The NCAA has strict rules about collegiate athletes receiving money from any number of sources, including boosters, agents, and the like. However, sometimes it seems that the rules are just taken a little too far. As Jamar Samuels was preparing for possibly the biggest basketball game of his life as Kansas State took on Syracuse on Saturday night in the NCAA’s March Madness tournament, he was suddenly suspended over a rather trivial amount of money he received just days earlier.
Jamar was running low on funds and couldn’t afford to buy simple necessities, such as, I don’t know, food. So, he had $200 wired to him via Western Union from a friend who heads an organization that Samuels previously played basketball for earlier in life. The transaction was witnessed by someone that reported the incident to Kansas State officials, resulting in his suspension. A senior, Jamar Samuels’ collegiate career ended with him benched when Kansas State lost the game to Syracuse by a wide margin.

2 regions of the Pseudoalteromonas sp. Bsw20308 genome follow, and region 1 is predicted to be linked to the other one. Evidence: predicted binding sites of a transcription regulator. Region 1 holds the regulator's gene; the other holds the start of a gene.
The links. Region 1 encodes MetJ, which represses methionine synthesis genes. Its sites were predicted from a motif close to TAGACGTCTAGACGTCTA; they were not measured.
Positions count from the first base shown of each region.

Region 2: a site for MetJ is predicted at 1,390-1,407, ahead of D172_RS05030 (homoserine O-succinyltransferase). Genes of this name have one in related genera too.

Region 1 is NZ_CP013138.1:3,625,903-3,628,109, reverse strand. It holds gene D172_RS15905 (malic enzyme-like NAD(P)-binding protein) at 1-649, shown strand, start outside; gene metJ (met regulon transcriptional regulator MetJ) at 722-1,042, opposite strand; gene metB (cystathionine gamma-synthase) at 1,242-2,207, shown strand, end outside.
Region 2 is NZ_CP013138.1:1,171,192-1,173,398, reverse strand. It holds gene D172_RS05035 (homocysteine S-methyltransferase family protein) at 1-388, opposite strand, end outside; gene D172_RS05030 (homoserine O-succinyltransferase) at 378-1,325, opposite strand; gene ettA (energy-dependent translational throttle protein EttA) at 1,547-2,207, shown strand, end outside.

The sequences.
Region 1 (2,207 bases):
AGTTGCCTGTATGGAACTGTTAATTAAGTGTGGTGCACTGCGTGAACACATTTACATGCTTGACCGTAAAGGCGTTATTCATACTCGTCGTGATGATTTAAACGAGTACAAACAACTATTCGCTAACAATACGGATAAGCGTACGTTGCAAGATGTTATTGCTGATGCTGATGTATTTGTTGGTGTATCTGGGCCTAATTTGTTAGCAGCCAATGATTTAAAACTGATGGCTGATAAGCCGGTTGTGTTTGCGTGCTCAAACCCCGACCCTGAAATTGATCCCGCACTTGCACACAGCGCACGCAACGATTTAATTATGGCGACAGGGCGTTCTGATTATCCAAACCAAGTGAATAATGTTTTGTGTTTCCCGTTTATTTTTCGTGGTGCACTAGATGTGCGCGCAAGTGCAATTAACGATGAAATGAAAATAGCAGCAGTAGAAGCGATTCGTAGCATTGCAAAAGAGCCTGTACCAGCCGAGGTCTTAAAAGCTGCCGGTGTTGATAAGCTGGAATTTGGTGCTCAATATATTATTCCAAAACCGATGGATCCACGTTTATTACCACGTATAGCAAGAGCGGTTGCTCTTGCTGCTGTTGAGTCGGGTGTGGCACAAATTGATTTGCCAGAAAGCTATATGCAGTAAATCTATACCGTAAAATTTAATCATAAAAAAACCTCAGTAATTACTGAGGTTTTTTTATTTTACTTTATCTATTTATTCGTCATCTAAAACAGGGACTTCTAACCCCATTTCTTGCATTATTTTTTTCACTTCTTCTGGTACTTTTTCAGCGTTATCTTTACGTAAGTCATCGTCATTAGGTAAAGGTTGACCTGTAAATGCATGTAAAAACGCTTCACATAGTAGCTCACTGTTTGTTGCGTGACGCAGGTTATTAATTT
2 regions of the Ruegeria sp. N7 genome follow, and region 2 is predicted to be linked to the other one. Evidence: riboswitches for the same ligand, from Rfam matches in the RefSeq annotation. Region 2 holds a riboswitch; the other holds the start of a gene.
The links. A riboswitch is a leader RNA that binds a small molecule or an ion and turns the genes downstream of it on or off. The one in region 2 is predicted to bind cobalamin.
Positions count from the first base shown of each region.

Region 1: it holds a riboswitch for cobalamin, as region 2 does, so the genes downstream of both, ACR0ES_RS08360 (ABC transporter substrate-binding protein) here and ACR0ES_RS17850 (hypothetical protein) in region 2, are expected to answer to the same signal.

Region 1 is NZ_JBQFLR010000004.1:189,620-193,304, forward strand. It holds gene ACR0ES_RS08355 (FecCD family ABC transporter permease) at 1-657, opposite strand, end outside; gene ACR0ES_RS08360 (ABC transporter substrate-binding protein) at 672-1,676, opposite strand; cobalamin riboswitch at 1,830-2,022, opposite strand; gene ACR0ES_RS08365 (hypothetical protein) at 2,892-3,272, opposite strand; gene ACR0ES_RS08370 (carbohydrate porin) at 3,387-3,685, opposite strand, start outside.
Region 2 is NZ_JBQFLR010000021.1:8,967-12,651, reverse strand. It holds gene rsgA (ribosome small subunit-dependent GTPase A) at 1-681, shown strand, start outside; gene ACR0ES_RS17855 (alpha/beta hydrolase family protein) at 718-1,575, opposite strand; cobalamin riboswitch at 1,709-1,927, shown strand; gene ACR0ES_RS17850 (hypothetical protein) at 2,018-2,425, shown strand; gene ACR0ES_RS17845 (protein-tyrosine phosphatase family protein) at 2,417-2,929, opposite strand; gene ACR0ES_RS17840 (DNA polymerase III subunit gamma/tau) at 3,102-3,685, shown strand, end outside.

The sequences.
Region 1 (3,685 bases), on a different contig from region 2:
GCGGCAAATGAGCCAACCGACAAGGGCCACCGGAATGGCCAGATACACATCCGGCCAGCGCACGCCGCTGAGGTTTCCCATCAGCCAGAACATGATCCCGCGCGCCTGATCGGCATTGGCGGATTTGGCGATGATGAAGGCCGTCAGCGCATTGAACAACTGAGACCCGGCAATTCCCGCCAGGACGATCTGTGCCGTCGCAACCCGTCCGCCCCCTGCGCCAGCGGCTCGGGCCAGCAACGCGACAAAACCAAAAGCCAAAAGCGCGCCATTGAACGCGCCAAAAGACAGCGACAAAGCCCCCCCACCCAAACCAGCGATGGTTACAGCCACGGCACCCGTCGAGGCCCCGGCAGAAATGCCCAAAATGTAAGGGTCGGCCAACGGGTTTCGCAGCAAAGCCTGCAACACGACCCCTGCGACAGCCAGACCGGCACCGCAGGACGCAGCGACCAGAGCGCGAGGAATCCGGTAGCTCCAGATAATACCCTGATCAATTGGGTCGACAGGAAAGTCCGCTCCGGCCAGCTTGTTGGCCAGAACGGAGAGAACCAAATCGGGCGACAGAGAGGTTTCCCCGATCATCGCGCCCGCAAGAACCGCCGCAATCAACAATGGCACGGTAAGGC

You know, if someone had wired him $2,000 or $20,000, or God forbid $200,000, I think we could all see that something was amiss. But two hundred bucks is probably the average weekly grocery bill for an American family, and we don’t know how long Jamar has to live on this money. And, then, there is the fact that it ruined one of the biggest days of his life. Maybe it’s time for the NCAA to take hard look at its rules and find a system that works for everyone, and not just the NCAA.